Advanced Endodontics

Working Length: The Pitfalls of Working Short & The Box Preparation

July 29th, 2011 By Clifford J. Ruddle DDS - Advanced Endodontics

Ruddle Report Cliff Ruddle

Today’s lesson, today’s commentary, if you will, today’s controversy will be on Working Length.  Obviously when you mention working length it reminds me of the old expression, "Who you are is where you were when".  What that means is – We’re all products of the schools we went to and were educated by, the instructors that we listened to closely and that motivated us to be the best we could be, and then, of course, we get out and we go to CE classes and we’re further influenced by what we read in trade articles or peer review journals.  We occasionally will then buy DVDs and CDs and further visually watch techniques and all this together, your friends you talk to, the chat rooms you go to on websites, all this together goes into a big pot and you stir it and it is who you are about endodontics.  If you will, it would be your paradigm on endodontics.  Of course, we all have a paradigm or a belief system about working length.   So, working length is perhaps a little bit controversial but I’d like to make it very logical and I’d like to take a lot of the mystery out of it.

Why do we work short of the full actual canal length?  We probably should talk just a little bit, quickly, about the anatomy so that we have some reference points but most of us were taught that the vertical extent of treatment should terminate at the cementodentinal junction.   Well, if we talk about the cementodentinal junction we all understand, if you’re a histologist working on a bench in a laboratory, this is an actual landmark.  This landmark though, is unachievable to a clinician in the field even with apex locators.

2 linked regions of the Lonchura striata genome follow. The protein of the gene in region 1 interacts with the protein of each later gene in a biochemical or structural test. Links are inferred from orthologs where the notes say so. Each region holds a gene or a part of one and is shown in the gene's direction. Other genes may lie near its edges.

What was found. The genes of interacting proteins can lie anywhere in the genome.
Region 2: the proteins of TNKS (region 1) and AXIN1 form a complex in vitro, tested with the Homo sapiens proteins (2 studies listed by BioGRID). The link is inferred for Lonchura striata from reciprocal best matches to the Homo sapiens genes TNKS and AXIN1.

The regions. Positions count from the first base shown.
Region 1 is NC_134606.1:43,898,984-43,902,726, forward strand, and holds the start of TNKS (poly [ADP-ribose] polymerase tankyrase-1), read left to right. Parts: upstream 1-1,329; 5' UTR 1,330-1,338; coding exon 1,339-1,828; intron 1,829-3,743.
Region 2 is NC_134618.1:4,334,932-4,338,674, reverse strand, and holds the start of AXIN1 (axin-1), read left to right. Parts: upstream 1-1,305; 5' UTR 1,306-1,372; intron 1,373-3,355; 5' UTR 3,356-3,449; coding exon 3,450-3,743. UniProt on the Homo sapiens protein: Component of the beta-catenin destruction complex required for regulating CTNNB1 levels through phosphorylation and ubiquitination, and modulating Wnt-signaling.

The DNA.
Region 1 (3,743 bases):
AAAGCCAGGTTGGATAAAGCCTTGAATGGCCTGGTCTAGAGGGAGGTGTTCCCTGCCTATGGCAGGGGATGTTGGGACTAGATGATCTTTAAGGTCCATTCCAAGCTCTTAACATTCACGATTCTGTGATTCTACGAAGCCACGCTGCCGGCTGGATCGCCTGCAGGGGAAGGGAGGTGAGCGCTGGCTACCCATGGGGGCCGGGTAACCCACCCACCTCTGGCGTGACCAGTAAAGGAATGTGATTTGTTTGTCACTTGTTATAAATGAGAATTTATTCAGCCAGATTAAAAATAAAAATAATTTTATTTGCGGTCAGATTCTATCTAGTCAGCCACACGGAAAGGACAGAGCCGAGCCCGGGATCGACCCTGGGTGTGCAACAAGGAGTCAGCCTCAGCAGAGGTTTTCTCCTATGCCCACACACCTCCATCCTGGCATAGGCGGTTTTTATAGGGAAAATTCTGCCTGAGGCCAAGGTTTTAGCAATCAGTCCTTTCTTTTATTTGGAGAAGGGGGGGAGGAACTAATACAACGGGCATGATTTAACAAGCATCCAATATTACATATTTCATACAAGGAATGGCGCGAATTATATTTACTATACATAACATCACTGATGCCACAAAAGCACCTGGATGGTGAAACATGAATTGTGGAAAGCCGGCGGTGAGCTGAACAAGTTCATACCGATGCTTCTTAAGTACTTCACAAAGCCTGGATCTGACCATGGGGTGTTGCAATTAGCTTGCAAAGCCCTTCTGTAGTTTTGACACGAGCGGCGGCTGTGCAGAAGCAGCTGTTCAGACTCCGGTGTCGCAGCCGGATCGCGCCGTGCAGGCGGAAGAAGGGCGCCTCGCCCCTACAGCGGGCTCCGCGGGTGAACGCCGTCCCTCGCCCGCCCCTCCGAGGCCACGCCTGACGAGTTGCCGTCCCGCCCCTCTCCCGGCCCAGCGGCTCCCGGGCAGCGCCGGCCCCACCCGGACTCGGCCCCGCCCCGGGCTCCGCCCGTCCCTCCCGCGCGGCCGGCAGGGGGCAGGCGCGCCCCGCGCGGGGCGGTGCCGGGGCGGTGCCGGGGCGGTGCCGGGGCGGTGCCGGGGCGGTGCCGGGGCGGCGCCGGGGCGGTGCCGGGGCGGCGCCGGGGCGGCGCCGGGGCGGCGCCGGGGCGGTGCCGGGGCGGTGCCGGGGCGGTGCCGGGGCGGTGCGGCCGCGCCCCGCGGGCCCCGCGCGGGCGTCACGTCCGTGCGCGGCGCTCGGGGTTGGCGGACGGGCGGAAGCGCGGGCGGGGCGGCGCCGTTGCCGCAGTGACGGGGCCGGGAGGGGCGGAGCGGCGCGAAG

Let me make my point.  The cementodentinal junction varies from root to root.  It varies from root to root even on multi-canal teeth.  It varies from wall to wall within the same canal.  So, we have a lot of variation of this landmark that we’re told to work to.  Because of that, the tendency has been in academics to teach colleagues like myself and you, to teach us to work to some arbitrary short position taking into account perhaps 10s of 1000s of sections that have been looked at over the years and reported in the literature and so we’re working off of averages.  But, when you have a patient in your chair, that patient shouldn’t be treated like an average or a cookie cutter, we should work specifically to their case and the requirements that their case suggests that we do to fulfill the mechanical requirements of endodontics. 

So, fortunately, I was influenced by Dr. Herb Schilder and Dr. Schilder taught us to work to the radiographic terminus, the RT.  When we work to the RT everybody needs to understand the file is minutely long, it is slightly beyond, if you will, the cementodentinal junction.  The CDJ has also been called the minor constriction.  It’s also been alluded to as the working width at the end of the canal, WW, working width.  It’s had all kinds of ways it’s been described, but really, when you’re sitting there chairside you only really have about 3 or 4 ideas to nail down this very precise spot.  You have your radiographs but those are two-dimensional pictures of three-dimensional objects, so there are some limitations. 

We have apex locators and electronic apex locators have more profoundly brought accuracy to a higher level.  At another time I will talk about apex locators and how all that works.  So, apex locators are an important concept for nailing down the vertical extent of treatment.